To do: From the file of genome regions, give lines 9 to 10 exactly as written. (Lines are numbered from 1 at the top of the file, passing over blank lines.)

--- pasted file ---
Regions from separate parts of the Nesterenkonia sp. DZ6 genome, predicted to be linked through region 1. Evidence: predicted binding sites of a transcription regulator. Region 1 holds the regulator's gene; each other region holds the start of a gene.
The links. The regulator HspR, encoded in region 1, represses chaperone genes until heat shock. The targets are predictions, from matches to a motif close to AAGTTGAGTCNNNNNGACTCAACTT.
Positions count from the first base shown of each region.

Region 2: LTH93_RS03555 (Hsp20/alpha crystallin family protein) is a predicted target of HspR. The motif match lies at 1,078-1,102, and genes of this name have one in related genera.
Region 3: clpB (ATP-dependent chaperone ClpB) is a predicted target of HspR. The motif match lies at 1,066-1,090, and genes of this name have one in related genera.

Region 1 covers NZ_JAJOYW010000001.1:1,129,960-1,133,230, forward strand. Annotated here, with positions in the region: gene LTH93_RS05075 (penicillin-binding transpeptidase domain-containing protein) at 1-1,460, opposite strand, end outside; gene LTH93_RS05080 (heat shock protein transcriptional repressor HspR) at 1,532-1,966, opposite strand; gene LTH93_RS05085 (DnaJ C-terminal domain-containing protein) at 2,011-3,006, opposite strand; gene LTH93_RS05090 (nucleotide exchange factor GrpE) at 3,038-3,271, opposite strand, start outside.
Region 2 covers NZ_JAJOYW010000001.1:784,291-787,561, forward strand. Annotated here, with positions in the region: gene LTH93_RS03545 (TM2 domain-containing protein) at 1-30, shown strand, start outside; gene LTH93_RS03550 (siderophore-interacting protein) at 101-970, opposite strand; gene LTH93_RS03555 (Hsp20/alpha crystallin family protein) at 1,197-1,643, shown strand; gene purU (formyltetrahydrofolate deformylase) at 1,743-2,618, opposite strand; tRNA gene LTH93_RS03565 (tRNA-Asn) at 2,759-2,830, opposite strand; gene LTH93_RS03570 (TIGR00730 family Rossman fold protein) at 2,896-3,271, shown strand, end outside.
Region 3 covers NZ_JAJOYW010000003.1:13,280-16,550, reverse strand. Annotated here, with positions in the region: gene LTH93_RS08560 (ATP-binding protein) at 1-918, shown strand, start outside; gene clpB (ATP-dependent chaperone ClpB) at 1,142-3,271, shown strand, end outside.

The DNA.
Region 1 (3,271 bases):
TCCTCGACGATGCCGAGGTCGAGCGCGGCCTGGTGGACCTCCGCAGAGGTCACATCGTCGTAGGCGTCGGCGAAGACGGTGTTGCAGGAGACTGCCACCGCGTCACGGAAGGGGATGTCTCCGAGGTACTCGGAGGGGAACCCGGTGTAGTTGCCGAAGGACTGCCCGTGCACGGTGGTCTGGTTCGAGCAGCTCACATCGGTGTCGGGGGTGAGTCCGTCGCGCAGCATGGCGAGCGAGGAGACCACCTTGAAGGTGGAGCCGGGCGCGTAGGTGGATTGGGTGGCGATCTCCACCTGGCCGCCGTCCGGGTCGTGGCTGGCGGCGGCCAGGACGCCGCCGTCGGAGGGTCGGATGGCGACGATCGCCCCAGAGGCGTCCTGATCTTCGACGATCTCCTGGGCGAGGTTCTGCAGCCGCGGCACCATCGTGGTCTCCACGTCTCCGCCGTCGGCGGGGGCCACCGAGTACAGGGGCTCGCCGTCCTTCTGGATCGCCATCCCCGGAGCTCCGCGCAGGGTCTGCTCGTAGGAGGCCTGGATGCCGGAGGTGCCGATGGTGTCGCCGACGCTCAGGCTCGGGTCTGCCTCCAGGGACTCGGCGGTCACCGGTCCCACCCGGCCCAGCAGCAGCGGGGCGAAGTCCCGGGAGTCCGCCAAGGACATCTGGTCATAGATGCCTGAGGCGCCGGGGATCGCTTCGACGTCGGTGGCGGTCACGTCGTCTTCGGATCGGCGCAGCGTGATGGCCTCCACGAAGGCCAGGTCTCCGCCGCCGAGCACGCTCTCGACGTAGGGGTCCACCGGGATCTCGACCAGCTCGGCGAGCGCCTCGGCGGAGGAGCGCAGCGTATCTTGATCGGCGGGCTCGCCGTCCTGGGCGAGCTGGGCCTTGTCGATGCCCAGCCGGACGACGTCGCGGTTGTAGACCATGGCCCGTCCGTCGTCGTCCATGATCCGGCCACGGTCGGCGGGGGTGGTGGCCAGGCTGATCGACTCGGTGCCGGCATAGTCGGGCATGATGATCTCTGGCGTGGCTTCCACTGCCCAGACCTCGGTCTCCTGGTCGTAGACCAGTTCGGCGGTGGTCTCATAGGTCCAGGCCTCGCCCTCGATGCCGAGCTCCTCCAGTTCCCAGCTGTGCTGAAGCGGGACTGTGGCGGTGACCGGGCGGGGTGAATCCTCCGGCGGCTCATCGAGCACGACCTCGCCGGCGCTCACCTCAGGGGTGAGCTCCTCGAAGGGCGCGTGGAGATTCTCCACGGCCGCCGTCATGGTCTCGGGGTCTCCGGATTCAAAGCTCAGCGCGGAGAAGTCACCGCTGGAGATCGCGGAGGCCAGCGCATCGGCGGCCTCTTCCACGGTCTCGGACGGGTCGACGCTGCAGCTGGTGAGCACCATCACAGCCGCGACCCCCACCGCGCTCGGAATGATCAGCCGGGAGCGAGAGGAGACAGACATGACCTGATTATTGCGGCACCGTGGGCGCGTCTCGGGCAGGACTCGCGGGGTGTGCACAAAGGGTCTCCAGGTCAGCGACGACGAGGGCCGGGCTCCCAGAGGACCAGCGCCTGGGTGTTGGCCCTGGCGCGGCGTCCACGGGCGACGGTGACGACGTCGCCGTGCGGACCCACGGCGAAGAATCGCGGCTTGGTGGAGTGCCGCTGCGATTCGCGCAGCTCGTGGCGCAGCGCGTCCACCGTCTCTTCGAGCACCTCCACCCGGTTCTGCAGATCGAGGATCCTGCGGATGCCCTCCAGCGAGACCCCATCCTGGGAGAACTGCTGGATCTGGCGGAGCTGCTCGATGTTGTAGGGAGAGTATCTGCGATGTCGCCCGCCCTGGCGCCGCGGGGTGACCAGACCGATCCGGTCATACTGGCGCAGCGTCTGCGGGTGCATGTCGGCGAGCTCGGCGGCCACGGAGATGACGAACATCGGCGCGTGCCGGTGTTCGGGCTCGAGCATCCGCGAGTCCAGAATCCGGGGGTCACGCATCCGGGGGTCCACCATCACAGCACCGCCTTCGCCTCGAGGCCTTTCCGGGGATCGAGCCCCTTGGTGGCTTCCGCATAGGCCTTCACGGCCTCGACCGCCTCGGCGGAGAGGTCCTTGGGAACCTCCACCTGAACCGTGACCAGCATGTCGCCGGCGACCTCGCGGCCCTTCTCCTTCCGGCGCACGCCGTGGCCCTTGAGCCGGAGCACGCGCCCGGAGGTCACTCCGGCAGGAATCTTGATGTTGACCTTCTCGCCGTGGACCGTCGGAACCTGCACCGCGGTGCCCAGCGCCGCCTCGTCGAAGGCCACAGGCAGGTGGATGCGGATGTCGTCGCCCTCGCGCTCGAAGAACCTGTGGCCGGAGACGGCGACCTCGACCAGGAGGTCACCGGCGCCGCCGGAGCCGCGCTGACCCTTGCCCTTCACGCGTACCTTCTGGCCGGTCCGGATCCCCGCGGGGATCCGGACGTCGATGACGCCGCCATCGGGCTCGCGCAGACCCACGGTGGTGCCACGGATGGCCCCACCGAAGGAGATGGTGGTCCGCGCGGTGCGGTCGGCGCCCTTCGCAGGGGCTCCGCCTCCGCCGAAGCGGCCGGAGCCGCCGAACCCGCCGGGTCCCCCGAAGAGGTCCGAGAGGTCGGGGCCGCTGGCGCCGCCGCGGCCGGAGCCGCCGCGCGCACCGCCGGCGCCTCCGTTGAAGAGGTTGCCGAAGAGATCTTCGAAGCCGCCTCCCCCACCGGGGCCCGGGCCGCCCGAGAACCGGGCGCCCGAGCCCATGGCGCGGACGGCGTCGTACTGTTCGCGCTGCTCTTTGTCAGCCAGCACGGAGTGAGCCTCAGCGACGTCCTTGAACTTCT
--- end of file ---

The DNA.
Region 1 (3,271 bases):